Whilst nuclear medicine imaging has been replaced in many areas by MRI, it still has a role to play in certain circumstances. Its main advantage is sensitivity, but not necessarily specificity. It may be helpful in diagnosing missed fractures or stress fractures may, but MRI is generally as sensitive for this purpose. With multiple joint issues bone scanning also has the ability to look at the ‘whole body ‘at the one time, with one scan. Bone scanning also has the advantage over other modalities in localizing specific pathology in the presence of wide-spread degenerative disease. This may be helpful with generalized facet joint arthrosis in lumbar spondylosis. It can allow local treatment such as cortisone injection to be performed with improved accuracy.
MRI is clearly the pinnacle of imaging. It has been described by radiologists as the ‘test of truth’ because there is little that will not be picked up by this modality. In many ways this can be to its detriment, particularly in the older patient, where multiple age-related changes need to be correlated to clinical findings. As such the interpretation of the MRI is just as important as the scan findings themselves. Abnormalities such as labral tearing in the hip, meniscal tearing in the knee and disc desiccation in the lumbar spine do become more common with age and are often incidental findings not relevant to the clinical presentation. MR’s strength is with soft tissue injury and its weakness is with bony injury and particularly fractures, where CT is superior. It is, however, quite sensitive in detecting bone marrow oedema or ‘bone-bruising’.
The major downside with MRI scanning is cost. An MRI is many times more expensive than a plain X-ray and some justification needs to be made for its use from a health economic point of view. It is most beneficial when other modalities have failed to provide an accurate diagnosis or there is ‘diagnostic doubt’.
Common Imaging Issues
Ultrasound of the shoulder without a plain X-ray.
The shoulder is a complex joint with multiple potential causes of pain that may not be related to sub-acromial bursitis, which is a very common finding on US, and often not the clinical issue. X-Ray can adequately assess for osteoarthritis of the AC or glenohumeral joints, acromial morphology, superior humeral head migration and tumours. As previously mentioned, an ultrasound should not be performed without an X-ray of the corresponding body area.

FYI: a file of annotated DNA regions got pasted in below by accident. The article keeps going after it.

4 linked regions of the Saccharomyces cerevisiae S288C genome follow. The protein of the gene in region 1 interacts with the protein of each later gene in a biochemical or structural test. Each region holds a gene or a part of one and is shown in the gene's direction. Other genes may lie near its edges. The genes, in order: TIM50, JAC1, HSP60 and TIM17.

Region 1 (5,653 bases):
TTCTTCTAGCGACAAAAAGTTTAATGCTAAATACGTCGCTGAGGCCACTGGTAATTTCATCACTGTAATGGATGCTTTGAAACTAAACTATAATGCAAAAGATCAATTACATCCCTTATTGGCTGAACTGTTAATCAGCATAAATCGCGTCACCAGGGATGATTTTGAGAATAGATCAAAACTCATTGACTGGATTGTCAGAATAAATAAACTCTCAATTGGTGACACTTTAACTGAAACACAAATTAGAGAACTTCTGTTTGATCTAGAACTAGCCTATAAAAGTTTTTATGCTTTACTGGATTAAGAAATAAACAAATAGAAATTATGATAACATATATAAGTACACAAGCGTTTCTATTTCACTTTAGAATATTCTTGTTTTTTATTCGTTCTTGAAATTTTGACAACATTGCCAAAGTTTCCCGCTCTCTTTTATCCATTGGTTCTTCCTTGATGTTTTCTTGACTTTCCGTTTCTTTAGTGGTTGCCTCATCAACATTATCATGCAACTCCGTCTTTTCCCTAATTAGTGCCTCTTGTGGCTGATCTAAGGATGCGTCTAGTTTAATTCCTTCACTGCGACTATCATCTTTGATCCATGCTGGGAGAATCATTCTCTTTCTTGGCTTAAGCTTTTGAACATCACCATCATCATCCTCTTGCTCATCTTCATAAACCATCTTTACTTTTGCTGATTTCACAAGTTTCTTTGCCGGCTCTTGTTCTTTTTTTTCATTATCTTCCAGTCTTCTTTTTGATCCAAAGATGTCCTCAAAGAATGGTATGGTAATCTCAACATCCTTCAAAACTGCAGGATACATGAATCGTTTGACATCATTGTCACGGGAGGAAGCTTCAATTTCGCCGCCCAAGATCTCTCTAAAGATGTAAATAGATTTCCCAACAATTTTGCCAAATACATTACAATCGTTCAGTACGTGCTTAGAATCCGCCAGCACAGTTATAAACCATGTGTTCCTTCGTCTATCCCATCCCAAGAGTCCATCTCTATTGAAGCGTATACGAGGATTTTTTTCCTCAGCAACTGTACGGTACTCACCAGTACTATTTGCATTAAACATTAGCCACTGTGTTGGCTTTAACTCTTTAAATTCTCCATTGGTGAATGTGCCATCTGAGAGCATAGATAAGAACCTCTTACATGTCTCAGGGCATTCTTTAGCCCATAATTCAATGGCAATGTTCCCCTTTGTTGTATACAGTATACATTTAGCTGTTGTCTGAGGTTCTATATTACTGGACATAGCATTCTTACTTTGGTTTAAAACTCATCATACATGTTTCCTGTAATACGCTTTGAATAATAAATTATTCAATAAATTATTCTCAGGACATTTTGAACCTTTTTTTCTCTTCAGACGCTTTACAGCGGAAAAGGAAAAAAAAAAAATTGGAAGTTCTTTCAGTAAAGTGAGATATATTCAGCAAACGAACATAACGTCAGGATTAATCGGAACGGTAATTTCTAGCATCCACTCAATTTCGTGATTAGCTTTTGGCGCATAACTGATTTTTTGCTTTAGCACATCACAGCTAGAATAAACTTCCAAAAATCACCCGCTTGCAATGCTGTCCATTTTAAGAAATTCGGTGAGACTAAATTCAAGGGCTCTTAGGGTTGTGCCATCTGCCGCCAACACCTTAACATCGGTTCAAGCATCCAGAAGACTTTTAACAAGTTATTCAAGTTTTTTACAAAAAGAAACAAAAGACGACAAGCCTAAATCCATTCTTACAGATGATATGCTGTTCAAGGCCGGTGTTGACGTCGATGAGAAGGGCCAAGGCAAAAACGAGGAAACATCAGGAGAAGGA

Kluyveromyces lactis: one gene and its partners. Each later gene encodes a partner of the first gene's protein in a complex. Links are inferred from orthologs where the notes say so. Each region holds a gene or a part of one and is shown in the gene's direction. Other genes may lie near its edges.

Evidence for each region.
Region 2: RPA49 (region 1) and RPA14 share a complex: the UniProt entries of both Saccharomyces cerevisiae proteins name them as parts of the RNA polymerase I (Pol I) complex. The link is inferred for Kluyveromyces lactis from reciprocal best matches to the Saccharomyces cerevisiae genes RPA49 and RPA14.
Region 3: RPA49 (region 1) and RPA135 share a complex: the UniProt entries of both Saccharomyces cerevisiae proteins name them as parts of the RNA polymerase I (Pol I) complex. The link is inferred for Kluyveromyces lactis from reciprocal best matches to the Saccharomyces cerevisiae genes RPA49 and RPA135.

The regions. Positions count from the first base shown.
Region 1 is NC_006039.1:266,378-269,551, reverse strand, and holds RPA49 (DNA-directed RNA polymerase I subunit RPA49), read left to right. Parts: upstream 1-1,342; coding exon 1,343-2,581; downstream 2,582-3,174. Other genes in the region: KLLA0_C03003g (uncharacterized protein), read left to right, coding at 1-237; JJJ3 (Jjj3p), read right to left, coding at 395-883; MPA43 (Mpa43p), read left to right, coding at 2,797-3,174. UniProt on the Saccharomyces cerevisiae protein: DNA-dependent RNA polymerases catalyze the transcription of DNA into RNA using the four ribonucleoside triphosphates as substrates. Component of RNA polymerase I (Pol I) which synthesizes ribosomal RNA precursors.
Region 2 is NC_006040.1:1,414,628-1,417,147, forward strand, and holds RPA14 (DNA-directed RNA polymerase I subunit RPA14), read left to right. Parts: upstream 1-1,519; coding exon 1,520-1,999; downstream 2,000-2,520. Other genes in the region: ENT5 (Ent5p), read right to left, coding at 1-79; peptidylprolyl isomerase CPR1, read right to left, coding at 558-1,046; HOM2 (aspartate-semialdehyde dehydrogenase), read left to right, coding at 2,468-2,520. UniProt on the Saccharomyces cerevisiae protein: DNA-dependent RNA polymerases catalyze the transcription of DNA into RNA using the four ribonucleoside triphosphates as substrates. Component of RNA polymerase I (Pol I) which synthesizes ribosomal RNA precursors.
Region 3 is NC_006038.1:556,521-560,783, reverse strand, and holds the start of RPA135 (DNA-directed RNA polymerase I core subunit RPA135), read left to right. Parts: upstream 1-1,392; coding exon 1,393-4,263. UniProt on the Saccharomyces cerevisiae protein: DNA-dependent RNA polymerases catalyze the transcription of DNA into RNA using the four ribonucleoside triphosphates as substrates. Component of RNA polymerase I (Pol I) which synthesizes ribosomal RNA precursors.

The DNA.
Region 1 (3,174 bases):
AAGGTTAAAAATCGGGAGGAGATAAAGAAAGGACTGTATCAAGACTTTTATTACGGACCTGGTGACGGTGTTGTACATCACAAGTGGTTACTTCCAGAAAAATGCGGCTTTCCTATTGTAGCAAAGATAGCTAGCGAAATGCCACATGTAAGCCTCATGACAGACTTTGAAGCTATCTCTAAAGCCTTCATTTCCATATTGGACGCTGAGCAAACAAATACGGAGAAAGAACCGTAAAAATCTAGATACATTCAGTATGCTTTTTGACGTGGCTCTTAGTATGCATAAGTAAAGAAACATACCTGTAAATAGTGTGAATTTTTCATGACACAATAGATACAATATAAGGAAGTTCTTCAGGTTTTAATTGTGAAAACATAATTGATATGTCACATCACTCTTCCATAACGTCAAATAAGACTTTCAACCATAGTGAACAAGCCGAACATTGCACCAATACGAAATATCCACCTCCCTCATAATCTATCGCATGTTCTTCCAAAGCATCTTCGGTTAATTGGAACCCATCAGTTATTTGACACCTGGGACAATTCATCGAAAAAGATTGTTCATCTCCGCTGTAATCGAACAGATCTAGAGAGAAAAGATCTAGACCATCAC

Sub-acromial bursitis is a very common finding on ultrasound. This is a good example of when reliance on imaging over clinical examination can cause issues. Patients may be sent for sub-acromial cortisone injections based on the ultrasound findings when the clinical diagnosis shows restricted shoulder motion, more consistent with an adhesive capsulitis
Fig 1. Subacromial bursitis in a patient with clinical adhesive capsulitis
Ultrasound of the knee.
As a modality around the knee US does have limited indications. It will not diagnose meniscal tears or osteoarthritis. Knee effusions should be detected clinically, as should knee instability. Baker’s cysts are generally an incidental finding related to osteoarthritic change. If there are concerns about intra-articular pathology in the knee and X-rays are normal, then an MRI is the most appropriate test.
Ultrasound of the hip without a plain x-ray
As with the shoulder, an X-ray of the hip should be a mandatory test if an ultrasound is performed. The most common cause of groin pain, particularly in the older patient, is underlying hip joint osteoarthritis. This will not be diagnosed on ultrasound alone and should be apparent on a hip and pelvis X-ray
Fig 2. Hip osteoarthritis in a 60-year-old man with groin pain
CT scan of the lumbar spine
As a rule, CT scans are an over ordered investigation for lower back pain, particularly by general practitioners. In simple non-radicular back pain often no imaging is required, or at best a plain X-ray if symptoms are not improving after appropriate treatment, or there are any ‘red-flags’. Plain X-ray will exclude any sinister pathology and can assess for disc desiccation and facet arthrosis. CT scanning is indicated in radicular pain, but does lack accuracy in comparison to MRI, which should be the investigation of choice. It also carries a significant radiation dose, which MRI does not.
Fig 3. CT scan showing lumbar spondylosis in a patient with non-radicular lower back pain